Saturday, March 31, 2018

WATBs, Explained

From Wonkette:

It is not a coincidence that the people who face the least amount of injustice are the ones who can’t handle it when things don’t go their way.

Teachers Walk Out Against New Repug State Budget That Firebombs KY Economy

When you can't get through to 911, when your children have to learn standing up in classrooms of 40 and 50 kids, when you have to pay $30 tolls to drive 10 miles on a highway that's more potholes than pavement, when you can't find a local doctor and the nearest hospital is a 3-hour drive, when you have to buy bottled water to shower in because the tap water is that contaminated ...

... be sure to thank the repug super-majorities in the General Assembly, for passing a budget that is an abomination, but still not as bad as the hellish cuts Gov. I Got Mine Fuck You wanted.

From the Herald:

Kentucky’s two largest school districts in Jefferson and Fayette counties were among 26 across the state that closed schools Friday after hundreds of school employees refused to work following the legislature’s passage of pension reform.
Fayette County District spokeswoman Lisa Deffendall said on Thursday night, more than 1,200 school employees reported they would be absent.
The news came after the state legislature passed a surprise pension-reform bill in Frankfort. At least 15 districts said they were closing because of teacher absences. About another 10 closed Friday morning without explanation. In addition, Breathitt County said it’s dismissing at 12 p.m. but gave no public explanation.

SNIP

“After exhausting all means of positive protest such as, emailing, texting, calling, visiting Frankfort, having walk ins, pension forums, it was evident that drastic measures had to be taken for us to be heard,” said Fayette Education Association President Jessica Hiler . “Although closing school was not an option that we wanted for our students, they have no better advocate than their teachers and other public school employees. We have to be the voice for our students and that means we must continue to advocate for funding and resources needed to provide all students with a world class, 21st Century education.”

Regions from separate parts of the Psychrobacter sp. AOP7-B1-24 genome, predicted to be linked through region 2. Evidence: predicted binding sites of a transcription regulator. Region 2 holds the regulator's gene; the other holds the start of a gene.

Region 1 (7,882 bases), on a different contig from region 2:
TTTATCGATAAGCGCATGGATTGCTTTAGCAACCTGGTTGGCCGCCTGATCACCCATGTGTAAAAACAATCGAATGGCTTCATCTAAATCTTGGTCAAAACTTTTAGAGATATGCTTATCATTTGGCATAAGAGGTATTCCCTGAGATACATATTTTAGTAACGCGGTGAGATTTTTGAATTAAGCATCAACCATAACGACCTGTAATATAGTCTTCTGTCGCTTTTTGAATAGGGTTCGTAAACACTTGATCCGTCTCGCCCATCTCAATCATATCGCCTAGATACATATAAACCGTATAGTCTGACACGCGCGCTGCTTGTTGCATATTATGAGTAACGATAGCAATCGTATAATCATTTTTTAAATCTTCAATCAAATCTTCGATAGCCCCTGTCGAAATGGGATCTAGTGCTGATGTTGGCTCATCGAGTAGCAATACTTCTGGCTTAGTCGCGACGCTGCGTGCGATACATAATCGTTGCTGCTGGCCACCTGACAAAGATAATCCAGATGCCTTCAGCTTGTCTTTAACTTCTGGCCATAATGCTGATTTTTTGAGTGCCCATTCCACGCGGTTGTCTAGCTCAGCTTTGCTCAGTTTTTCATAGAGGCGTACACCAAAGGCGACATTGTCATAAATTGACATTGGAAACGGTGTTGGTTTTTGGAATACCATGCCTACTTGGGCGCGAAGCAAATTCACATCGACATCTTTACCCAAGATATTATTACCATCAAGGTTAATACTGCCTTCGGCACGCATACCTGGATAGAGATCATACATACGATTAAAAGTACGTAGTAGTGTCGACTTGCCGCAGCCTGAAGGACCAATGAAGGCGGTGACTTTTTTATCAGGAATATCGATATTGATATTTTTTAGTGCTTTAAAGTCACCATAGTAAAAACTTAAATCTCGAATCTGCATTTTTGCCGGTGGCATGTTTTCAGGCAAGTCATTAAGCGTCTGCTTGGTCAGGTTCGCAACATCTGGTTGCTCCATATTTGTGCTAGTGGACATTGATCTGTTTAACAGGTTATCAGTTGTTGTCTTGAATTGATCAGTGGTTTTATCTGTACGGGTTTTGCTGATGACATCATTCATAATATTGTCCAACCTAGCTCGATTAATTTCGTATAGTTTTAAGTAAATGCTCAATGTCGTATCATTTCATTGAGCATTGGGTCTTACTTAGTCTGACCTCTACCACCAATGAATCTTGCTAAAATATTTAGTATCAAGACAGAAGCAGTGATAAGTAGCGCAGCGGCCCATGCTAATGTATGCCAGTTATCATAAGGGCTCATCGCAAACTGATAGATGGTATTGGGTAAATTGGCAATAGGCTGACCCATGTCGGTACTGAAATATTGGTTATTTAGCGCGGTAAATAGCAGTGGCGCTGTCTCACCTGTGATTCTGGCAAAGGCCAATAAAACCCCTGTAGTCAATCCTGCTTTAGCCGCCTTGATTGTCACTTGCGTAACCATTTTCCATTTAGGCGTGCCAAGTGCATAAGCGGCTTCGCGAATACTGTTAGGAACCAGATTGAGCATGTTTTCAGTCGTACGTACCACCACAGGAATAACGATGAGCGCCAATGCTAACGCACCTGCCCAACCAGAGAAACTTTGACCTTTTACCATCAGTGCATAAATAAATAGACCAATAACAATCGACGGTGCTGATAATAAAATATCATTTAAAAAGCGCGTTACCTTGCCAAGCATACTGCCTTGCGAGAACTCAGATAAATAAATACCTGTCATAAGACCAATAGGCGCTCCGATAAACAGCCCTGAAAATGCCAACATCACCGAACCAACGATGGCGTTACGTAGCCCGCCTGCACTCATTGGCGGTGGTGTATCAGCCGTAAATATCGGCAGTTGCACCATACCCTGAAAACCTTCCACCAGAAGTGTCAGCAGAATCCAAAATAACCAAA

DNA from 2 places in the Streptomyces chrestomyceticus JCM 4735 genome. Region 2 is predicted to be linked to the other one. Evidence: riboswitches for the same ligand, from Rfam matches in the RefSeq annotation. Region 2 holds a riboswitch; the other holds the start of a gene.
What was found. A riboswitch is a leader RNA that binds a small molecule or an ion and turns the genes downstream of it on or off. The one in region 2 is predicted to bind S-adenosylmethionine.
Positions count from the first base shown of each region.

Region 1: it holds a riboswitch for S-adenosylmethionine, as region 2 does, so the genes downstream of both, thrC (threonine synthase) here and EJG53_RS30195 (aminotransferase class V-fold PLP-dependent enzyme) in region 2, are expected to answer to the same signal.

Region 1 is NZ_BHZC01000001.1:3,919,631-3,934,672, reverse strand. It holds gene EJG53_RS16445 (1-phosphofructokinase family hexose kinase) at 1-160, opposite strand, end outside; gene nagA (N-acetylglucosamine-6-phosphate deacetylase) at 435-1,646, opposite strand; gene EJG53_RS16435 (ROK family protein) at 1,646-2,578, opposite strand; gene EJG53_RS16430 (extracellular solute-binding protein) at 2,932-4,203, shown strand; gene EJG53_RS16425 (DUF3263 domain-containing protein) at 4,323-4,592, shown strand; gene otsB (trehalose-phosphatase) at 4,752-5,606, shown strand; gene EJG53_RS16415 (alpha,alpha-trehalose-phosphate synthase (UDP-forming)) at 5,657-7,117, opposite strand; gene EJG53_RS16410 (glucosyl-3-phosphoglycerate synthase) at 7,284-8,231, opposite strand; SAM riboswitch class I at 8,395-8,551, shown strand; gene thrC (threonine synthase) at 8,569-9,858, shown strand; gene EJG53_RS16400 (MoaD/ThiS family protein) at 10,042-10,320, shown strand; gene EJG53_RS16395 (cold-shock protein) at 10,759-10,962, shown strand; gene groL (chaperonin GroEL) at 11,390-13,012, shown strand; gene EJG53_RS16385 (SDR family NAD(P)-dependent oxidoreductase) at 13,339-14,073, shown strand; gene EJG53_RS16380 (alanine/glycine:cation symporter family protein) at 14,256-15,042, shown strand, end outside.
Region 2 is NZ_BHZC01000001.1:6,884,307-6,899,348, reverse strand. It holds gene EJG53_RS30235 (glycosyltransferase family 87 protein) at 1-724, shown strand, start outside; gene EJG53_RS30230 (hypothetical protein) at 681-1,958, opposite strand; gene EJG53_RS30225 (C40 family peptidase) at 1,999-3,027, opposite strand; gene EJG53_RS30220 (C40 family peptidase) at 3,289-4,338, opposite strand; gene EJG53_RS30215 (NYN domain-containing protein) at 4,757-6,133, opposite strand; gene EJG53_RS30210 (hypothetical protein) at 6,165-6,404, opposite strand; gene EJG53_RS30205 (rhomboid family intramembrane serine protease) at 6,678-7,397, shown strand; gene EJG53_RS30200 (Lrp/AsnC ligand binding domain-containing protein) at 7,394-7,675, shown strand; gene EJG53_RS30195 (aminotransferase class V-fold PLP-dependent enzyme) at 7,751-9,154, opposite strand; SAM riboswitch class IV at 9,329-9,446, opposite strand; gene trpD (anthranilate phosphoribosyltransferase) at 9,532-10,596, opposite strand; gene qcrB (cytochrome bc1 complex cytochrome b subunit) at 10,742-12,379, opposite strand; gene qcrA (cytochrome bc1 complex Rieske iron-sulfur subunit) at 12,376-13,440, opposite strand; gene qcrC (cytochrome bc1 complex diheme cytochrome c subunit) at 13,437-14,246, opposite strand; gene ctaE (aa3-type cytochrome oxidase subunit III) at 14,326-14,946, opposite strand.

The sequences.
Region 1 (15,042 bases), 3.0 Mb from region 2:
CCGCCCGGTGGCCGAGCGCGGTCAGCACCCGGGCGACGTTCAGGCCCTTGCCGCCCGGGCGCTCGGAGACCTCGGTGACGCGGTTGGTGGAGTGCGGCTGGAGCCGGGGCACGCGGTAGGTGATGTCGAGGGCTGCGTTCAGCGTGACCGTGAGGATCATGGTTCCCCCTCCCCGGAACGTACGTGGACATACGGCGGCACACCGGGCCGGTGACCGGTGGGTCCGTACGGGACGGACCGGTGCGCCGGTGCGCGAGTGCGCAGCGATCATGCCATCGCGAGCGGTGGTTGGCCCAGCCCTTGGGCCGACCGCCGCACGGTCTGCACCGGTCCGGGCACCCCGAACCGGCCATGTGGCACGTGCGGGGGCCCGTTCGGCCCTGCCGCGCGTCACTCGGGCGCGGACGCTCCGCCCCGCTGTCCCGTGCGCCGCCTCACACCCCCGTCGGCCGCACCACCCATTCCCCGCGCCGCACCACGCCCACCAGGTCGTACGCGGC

Deffendall said teachers at several schools were spending the morning packing food for their students living in poverty who wouldn’t otherwise be able to get meals provided by the school. 
"Lawmakers" gutted teachers' pensions in a secret, last-second move that violated state law requiring open discussion and an actuarial analysis.  Attorney General Andy Beshear vowed to file suit against the bill the instant Bevin signs it.

The governor's race next year is going to be about 14 Democratic candidates competing to be the one who hates Bevin the most.

Read more here: http://www.kentucky.com/news/local/education/article207399739.html#storylink=cpy

Read more here: http://www.kentucky.com/news/local/education/article207399739.html#storylink=cpy

Tuesday, March 27, 2018

Too Easy

Here's the question I want someone to ask the human simalcrum whose name, thanks to Dan Savage, means "frothy mixture of semen, lube and feces."

"Given your insistence that the only allowable sex is procreative sex, and given that your wife is post-menopausal, are you now celibate and if not, who or what are you fucking?"